Sand on the upgraded automated penguin monitoring system indicates that an African Penguin has waddled over it. Credit Eleanor Weideman

Weighing more … or less?

The African Penguin population has crashed since the turn of the century and each year continues on its downward trend. One of the main reasons for this is lack of food – adult birds just can’t find enough fish to feed their hungry chicks. The Coastal Seabird team at BirdLife South Africa has therefore installed automated penguin monitoring systems at four penguin breeding colonies in South Africa. These systems have weighing platforms that the penguins must step onto as they head out to forage, and again when they return. We thus gain insight into how much food the birds are finding, and this enables us to monitor conservation efforts, such as the implementation of protected areas around penguin colonies.

At the end of October, the team spent a week upgrading the system at Stony Point by installing a new platform that improves the accuracy of our algorithms and provides us with penguin weights that are even more precise. These data are vitally important for colony managers and conservationists, who are desperately trying to save this enigmatic species from extinction.

If you’d like to see the penguins crossing the system, head over to the livestream YouTube channel youtube.com/watch?v=N-aNRbAj6rc


The seabirds are returning … and the mice are waiting

As we head into summer, most of Marion Island’s seabirds are returning to their breeding grounds. But the island is no longer the safe haven it used to be. Invasive house mice, accidentally introduced by humans, are preying on seabird eggs and chicks, and even the adult birds.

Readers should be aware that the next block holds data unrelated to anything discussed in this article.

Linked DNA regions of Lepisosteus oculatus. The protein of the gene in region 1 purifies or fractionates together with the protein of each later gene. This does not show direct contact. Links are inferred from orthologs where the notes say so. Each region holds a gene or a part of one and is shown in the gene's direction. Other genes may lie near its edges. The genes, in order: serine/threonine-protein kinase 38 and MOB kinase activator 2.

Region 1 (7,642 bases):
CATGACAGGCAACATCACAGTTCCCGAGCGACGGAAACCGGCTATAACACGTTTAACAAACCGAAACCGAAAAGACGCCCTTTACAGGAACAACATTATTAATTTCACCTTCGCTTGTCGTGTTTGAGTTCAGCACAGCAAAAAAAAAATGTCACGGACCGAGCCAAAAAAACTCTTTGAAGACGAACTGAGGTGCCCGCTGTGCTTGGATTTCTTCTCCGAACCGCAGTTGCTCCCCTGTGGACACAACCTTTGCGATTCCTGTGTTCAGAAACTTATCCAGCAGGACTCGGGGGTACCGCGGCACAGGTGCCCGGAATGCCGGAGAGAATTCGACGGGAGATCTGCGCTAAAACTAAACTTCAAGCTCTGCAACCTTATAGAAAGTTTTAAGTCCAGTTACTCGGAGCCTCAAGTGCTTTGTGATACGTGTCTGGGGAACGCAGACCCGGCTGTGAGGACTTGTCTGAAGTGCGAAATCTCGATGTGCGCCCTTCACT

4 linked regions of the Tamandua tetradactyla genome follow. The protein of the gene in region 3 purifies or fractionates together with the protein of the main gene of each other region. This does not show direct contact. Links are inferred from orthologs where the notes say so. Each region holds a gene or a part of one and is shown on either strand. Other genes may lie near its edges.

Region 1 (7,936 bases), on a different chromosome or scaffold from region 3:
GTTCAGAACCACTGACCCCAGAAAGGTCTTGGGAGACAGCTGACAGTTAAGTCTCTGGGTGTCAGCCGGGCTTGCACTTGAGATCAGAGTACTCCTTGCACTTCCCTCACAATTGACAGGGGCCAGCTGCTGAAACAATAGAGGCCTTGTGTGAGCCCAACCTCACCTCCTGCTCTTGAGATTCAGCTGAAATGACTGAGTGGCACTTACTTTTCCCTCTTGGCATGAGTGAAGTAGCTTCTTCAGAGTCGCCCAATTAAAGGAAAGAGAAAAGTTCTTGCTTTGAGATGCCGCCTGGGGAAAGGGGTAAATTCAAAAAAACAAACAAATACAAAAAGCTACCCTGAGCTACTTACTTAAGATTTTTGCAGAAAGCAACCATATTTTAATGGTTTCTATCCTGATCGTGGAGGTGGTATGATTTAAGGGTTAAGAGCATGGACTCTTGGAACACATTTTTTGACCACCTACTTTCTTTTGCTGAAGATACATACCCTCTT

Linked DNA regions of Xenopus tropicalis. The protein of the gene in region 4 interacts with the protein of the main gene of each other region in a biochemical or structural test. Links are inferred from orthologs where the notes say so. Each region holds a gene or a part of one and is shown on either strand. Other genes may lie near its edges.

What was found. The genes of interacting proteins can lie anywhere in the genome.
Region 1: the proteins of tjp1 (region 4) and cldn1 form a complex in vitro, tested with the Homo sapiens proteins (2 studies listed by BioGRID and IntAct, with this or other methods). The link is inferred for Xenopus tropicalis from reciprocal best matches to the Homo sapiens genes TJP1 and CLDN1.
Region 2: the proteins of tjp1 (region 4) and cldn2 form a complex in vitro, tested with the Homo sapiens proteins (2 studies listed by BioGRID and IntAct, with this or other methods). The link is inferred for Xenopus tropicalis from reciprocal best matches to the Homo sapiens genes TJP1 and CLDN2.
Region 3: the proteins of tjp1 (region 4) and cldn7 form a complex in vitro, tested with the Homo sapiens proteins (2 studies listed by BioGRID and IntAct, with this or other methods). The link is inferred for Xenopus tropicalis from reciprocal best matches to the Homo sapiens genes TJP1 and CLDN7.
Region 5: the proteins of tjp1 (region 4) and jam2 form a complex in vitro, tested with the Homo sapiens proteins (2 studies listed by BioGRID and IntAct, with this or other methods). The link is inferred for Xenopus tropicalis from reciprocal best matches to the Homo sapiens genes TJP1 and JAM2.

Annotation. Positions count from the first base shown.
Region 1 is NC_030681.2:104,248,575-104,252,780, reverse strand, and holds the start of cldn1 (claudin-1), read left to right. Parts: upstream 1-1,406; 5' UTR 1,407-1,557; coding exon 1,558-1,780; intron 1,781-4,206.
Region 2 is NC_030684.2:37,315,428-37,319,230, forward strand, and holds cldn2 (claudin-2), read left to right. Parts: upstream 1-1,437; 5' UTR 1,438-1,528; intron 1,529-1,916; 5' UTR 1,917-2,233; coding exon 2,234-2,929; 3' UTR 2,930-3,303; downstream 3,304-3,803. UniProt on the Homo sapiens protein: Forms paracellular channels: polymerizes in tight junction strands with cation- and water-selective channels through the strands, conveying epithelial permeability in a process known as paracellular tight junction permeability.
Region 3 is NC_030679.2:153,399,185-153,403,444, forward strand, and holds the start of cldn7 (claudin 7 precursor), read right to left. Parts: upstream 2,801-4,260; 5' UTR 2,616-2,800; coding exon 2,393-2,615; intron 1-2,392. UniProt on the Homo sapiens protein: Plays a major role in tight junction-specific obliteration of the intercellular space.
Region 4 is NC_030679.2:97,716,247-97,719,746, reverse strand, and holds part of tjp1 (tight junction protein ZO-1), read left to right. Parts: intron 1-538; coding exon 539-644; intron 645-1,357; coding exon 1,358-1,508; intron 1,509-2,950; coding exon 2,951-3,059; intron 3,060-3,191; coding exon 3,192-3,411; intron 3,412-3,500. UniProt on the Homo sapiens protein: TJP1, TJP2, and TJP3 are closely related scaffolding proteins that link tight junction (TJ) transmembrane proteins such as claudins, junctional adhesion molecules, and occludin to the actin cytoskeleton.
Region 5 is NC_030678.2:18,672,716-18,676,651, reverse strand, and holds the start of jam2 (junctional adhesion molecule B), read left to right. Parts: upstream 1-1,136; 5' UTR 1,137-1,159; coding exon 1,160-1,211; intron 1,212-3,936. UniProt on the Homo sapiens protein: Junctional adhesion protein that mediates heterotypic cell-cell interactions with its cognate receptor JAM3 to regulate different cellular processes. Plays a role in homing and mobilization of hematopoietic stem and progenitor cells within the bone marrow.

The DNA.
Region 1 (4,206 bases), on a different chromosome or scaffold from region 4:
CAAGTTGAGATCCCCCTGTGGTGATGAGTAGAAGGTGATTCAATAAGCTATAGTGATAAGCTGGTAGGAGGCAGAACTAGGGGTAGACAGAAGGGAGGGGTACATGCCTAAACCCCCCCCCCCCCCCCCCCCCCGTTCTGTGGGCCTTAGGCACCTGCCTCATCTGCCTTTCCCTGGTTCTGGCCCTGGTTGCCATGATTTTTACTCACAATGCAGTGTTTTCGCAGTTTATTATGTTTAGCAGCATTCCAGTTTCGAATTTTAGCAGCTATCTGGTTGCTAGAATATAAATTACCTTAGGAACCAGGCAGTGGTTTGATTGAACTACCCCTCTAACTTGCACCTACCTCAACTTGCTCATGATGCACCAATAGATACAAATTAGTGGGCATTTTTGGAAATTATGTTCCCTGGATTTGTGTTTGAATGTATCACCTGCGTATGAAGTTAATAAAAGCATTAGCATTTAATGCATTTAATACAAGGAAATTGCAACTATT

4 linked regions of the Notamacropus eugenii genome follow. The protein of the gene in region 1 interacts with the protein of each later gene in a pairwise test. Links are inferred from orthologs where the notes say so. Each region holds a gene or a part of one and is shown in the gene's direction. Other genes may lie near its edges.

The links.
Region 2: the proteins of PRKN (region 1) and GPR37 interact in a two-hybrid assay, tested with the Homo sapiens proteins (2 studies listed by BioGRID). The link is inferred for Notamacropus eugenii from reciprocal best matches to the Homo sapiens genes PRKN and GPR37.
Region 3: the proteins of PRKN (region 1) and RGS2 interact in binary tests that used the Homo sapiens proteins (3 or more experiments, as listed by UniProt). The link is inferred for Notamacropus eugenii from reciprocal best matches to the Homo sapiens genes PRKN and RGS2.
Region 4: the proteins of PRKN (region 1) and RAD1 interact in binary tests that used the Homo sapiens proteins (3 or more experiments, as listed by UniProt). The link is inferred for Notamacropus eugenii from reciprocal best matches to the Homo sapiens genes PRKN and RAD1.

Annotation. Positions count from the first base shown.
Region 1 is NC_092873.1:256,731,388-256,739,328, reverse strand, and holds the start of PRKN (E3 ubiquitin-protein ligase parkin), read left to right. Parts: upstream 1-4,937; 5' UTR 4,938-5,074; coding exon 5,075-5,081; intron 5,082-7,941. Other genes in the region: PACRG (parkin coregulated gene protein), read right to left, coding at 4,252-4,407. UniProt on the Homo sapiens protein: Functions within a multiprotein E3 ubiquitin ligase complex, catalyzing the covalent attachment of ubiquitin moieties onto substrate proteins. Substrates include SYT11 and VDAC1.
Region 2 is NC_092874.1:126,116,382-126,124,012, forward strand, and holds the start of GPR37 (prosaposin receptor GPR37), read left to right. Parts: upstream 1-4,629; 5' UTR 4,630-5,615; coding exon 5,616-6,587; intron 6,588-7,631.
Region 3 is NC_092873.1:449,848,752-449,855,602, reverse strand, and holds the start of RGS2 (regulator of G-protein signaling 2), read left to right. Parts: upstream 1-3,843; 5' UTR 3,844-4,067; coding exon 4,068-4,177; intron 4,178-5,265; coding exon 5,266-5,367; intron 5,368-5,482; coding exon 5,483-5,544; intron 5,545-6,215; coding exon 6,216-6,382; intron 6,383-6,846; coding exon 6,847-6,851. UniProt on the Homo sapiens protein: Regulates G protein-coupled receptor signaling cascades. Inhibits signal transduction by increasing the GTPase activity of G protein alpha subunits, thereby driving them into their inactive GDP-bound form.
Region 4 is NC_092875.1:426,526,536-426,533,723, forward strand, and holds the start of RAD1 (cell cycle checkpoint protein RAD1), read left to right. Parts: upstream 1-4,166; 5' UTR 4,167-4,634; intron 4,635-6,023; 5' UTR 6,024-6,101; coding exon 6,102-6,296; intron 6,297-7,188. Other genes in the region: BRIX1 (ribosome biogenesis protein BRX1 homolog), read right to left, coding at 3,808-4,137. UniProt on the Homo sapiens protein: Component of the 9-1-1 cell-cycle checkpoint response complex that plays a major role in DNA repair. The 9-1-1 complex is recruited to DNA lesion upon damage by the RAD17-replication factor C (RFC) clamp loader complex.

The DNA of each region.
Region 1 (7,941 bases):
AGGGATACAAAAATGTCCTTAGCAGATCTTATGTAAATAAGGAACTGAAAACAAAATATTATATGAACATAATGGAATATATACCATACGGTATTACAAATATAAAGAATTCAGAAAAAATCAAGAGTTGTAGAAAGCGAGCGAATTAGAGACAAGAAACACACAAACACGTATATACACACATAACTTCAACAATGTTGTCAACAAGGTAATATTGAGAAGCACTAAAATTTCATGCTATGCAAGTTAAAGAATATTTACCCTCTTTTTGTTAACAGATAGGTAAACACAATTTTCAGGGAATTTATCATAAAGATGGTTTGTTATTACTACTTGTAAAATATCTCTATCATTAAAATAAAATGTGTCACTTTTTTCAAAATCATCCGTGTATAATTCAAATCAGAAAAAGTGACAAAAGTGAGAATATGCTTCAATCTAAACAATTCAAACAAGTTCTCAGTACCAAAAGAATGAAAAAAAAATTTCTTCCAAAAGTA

To date, about 6500ha (a little over one-fifth of the 30 000ha target) have been sponsored. Individuals have contributed R1000 for a single hectare, although one extremely generous couple, Cathy and George Ledec, have sponsored a magnificent 500ha by contributing R500 000! And it’s not only the more than 1500 caring individuals who have been contributing. Hectares have been sponsored from collections made at birthday parties, from participants in a bicycle race, and by Romario Valentine, an 11-year-old environmental campaigner, via a successful online appeal.

Sponsorships have also come from NPOs such as bird clubs, an honorary ranger association, and from South African clubs of Rotary International. The South Africa-based Rotary Club of Knights Pendragon is currently the top-achieving non-profit contributor, having raised R100 000 over the course of a year from its members to sponsor 100ha, placing it in the prestigious ‘Wandering Albatross’ category.

You can also help by spreading the word and asking your relatives, friends and colleagues to sponsor their own hectares. With your support, we can safeguard the future of Marion Island and its globally important seabirds.

Help us celebrate a louder Marion Island with the return of its seabirds, including the iconic Wandering Albatross, to the island. Join the challenge today and help contribute to a more favourable future for Marion Island and its seabirds.

Please donate now to give seabirds a safe future: mousefreemarion.org/sponsor-now/


And the raffle winner is…